Friday, June 6, 2014

Countering terrorism

The morning of May 30, 2012, a mentally ill and emotionally disturbed Ian Stawicki walked into a local coffee shop and opened fire after being asked to leave due to his continual destructive behavior. In the wake of this madness, five different individuals lost their lives and many more were left to pick up the pieces and rebuild.

For many years, Grey and I commuted to work passing Cafe Racer every morning. Though we've never stepped foot through the door, this coffee shop was one we were both familiar with and I knew a number of people who visited regularly. The day of the shooting came on the heels of our second loss. And I remember thinking about what would have happened if I lost Grey that day. Would I have had the will to continue living without him while still in the middle of grieving? Would I have had the will to go on?


Yesterday while waiting for the shuttle so I could meet up with Grey and pick up the Beats, I learned about the shooting at Seattle Pacific University. It was only 7 hours earlier that we as a family had driven past this small university on our way to work. And it was on the heels of a celebration of a colleague who had just defended her dissertation. Sitting with the others on the shuttle, I thought about the fact that my babies were only 3 miles away from where Aaron Ybarra had decided he would fulfill his fantasy of reenacting Columbine. And as I thought about those students, it reminded me of my students, my children and the people I knew who worked at similar institutions.

And for the first time in a very long time, I wished a lifetime of suffering on an individual.

Since the Columbine Massacre, there's been a trend in this country of mentally disturbed young men taking their aggression and anger out through mass murder. The scenario is always the same: kill as many as possible and then off oneself or be killed by the police in the end. Adam Lanza is a perfect example of this as he viewed his massacre as a game. A more recent example is John David LaDue and Elliot Rogers. Let's not forget James Holmes, Jared Loughner, Alex Hribal and Seung-Hui Cho. In each case, they took the anger and hate they had about themselves and turned it on others. In each case, people claimed they didn't see the signs.

In the past, the focus following each of the instances has been on gun control. Before anyone jumps down my throat, I do believe that we need stricter laws and regulations concerning guns, particularly handguns. But I also think we're missing the bigger picture: these boys (they don't deserve the title of men) are each mentally ill. They come from families that were so broken they failed to identify the issues and take the necessary steps get intervene. And because of that people died.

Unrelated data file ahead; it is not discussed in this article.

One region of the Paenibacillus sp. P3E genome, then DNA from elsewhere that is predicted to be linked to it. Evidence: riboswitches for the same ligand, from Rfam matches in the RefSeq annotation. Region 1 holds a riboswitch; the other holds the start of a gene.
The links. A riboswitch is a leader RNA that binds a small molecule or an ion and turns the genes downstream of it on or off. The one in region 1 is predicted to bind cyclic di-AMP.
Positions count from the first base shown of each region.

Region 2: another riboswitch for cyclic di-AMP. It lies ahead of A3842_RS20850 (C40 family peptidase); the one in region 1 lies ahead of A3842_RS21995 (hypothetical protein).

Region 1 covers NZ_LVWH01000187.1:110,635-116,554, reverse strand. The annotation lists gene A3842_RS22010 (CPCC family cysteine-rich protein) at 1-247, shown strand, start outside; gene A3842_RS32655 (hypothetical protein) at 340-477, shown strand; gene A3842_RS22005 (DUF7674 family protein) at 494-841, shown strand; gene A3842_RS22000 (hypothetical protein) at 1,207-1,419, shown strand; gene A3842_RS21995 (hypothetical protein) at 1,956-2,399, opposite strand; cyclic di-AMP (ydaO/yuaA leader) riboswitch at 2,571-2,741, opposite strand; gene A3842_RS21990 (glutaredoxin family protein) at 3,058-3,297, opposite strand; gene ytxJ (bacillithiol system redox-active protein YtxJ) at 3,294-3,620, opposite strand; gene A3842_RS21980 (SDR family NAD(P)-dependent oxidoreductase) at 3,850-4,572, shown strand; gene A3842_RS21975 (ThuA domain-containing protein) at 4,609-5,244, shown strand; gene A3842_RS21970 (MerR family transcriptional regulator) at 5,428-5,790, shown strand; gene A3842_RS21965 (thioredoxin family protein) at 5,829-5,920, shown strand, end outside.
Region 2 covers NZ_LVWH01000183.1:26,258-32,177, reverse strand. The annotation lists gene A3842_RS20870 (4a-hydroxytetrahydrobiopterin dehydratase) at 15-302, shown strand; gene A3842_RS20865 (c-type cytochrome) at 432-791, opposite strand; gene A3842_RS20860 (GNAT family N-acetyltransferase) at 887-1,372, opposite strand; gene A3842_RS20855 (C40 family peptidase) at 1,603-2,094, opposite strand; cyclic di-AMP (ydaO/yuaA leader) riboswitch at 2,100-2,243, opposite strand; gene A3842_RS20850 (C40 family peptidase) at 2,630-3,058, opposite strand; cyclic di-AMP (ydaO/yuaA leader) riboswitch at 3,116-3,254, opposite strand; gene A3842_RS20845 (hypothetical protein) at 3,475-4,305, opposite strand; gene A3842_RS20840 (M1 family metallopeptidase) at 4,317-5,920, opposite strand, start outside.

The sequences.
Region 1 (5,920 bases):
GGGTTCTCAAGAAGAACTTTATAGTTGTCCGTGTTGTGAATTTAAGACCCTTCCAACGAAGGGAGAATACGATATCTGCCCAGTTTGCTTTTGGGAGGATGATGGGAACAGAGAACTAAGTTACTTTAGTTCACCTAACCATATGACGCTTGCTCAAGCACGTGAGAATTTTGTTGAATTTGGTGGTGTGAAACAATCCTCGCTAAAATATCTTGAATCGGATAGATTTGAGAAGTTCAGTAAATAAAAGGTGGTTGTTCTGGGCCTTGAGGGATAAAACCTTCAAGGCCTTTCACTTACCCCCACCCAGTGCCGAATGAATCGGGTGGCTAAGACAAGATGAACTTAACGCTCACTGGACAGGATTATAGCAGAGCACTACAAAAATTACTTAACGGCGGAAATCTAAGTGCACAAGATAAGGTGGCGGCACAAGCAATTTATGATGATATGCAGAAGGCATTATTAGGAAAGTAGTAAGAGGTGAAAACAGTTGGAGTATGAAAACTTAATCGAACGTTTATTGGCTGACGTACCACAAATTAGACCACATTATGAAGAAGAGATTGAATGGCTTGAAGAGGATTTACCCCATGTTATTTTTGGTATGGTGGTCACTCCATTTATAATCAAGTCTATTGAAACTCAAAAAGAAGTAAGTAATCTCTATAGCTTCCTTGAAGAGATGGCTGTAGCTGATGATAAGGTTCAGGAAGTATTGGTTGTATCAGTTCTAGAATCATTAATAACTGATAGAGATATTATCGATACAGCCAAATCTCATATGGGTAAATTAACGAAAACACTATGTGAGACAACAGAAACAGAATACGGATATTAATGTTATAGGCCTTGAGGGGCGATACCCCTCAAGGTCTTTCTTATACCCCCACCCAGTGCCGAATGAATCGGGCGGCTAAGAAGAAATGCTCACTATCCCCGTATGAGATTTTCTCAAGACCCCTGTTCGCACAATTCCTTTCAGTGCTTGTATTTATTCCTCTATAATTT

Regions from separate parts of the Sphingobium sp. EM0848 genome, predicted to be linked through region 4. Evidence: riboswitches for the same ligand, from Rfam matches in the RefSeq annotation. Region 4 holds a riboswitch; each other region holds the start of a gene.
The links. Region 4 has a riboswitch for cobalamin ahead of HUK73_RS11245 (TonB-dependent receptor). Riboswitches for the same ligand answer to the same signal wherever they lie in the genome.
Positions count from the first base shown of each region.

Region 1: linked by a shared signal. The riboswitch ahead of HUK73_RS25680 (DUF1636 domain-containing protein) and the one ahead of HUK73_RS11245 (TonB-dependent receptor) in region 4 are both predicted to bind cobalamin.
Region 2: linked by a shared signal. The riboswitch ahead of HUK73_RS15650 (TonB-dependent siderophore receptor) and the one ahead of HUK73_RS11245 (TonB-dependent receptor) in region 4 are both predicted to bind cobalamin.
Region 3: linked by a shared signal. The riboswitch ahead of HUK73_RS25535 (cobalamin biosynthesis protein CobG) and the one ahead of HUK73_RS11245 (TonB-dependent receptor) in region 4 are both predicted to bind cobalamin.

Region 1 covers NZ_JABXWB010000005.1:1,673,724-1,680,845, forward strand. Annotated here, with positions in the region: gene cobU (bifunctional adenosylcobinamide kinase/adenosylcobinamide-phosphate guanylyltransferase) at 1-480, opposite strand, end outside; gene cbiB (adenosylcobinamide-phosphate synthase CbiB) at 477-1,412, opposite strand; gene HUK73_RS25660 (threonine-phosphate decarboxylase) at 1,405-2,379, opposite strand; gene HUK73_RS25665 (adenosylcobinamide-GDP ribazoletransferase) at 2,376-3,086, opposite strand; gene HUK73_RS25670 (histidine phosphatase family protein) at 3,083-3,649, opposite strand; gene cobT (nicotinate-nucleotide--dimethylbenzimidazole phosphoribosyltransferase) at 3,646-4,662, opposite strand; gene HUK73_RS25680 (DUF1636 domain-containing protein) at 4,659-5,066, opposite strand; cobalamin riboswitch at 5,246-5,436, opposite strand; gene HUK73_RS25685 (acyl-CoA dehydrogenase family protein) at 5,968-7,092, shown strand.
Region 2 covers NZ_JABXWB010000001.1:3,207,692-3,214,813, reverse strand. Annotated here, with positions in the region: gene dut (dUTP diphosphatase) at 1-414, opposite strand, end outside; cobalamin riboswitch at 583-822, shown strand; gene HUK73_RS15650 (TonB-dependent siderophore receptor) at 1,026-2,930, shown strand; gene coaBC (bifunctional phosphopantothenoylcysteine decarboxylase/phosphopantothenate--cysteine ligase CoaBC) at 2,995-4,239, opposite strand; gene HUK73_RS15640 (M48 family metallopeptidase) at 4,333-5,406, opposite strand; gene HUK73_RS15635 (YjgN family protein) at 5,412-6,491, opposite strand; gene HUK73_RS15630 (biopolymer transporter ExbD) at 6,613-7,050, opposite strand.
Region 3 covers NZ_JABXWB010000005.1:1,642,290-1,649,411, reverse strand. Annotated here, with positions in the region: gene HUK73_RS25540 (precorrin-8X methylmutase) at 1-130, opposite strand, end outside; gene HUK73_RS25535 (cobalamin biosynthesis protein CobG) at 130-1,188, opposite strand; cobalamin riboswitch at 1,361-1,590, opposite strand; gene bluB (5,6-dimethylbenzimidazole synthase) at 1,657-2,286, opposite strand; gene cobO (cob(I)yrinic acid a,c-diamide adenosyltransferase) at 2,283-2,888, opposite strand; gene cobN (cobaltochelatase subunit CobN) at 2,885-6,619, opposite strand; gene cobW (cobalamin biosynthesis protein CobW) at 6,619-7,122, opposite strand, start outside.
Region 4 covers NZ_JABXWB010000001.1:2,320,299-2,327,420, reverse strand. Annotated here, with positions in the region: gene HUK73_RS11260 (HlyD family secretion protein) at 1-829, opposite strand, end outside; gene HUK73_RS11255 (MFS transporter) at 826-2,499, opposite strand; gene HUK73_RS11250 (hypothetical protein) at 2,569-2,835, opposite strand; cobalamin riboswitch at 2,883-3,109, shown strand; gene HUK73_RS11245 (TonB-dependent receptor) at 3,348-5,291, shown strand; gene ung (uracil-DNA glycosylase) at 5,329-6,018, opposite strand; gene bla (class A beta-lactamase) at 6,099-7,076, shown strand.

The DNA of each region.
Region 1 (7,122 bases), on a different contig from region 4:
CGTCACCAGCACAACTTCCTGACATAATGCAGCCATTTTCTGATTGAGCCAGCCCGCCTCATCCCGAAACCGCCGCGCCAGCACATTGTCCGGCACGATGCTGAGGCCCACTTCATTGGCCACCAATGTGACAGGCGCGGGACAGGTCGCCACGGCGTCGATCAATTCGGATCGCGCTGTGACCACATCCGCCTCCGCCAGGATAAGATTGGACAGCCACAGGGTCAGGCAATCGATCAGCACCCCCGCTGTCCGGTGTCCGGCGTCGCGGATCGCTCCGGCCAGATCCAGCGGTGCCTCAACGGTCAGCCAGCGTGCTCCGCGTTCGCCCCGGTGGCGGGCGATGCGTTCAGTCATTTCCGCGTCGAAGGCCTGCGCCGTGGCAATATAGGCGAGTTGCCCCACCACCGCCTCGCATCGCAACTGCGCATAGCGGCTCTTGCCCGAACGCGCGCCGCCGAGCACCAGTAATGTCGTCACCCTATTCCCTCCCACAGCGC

In the US, we live in a country where our prison system houses many of our mentally ill. We live in a country where people are afraid to step forward and speak out because we're not suppose to judge someone else's parenting abilities. We see countless examples of children raised in dysfunctional homes and do nothing about it as we believe it's not our problem. Instead of intervening, we turn away and hope the problem disappears.

But instead it grows. Instead it gets passed through the generations.

I won't lie: I want Aaron Ybarra to live a very long life where he spends the rest of his days atoning for this attempted massacre. I want him as an example for all disturbed boys that there are consequences for spreading hate. But I also want us as a society to stop putting individual freedoms over the good of one's community. To question parenting decisions that could put so many at risk. To hold our leaders liable for failure to push policy that address mental illness.

And, most importantly, I want people to have the courage to speak up when they sense something is off. To speak up and be rewarded for their bravery.

Yesterday an amazing thing happened. When Aaraon Ybarra was reloading his shotgun, a campus security guard had the courage to tackle him. And then other students put themselves at risk by piling on top. They had the courage to stop the rampage.

And as a community, they've come together to grieve and heal.

Just as the community from Cafe Racer did.

Just as so many others have done.

THAT needs to be our focus. The victims and the lives they lived. The community rebuilds and grows in the wake of tragedy.

Not the cowards who take lives in the hopes of glory.


  1. These things are never as simple as just gun control. There is typically mental illness involved as well. But I love your point about focusing on victims and survivors in the community and rebuilding stronger.


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